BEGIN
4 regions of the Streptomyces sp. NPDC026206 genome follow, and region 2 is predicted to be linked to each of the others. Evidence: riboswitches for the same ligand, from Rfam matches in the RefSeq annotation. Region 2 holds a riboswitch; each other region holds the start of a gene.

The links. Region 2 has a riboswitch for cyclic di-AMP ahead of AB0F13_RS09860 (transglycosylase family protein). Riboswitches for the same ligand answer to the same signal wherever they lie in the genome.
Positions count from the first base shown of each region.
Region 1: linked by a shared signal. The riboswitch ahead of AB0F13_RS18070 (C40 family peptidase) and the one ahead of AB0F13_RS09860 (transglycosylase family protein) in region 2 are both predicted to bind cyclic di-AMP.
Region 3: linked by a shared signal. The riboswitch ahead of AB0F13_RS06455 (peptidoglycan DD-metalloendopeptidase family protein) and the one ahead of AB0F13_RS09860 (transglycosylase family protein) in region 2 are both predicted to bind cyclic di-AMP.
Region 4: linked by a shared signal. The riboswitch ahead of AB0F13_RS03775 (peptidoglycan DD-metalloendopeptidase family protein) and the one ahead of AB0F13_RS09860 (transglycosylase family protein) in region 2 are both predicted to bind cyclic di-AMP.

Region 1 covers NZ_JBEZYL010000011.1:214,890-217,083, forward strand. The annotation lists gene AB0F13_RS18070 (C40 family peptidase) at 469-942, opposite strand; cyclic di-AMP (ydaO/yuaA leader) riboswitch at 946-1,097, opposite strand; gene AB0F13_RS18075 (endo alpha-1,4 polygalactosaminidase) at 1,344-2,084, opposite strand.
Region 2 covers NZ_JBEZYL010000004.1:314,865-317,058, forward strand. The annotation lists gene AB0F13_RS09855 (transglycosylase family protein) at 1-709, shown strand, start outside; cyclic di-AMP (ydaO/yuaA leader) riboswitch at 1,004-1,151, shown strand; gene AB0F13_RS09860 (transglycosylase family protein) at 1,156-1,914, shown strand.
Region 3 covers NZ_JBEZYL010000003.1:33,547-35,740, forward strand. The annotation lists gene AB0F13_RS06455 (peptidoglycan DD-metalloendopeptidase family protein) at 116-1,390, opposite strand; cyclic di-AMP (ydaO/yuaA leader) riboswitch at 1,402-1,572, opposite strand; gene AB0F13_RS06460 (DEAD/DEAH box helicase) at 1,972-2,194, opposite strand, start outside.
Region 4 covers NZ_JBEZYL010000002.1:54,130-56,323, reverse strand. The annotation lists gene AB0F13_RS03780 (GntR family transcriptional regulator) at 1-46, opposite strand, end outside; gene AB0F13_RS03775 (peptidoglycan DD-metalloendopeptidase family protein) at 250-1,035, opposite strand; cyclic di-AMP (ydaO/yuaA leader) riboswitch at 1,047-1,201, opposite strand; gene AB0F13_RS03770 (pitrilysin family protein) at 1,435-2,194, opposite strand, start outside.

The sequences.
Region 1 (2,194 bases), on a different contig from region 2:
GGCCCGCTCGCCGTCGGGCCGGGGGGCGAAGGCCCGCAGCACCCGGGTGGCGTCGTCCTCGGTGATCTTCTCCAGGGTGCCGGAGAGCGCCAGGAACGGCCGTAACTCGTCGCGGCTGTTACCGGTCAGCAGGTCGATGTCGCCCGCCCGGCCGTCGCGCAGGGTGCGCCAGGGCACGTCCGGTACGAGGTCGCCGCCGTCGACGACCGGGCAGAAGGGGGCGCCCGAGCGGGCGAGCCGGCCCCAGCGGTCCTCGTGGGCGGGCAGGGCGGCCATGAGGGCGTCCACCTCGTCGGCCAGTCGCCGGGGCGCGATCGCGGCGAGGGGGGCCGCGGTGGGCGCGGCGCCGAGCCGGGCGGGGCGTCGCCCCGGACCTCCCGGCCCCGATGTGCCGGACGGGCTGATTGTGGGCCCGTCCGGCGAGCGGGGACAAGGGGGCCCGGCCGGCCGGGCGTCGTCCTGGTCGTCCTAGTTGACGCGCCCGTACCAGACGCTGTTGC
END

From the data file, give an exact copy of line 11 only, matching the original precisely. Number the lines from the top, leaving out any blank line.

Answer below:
The sequences.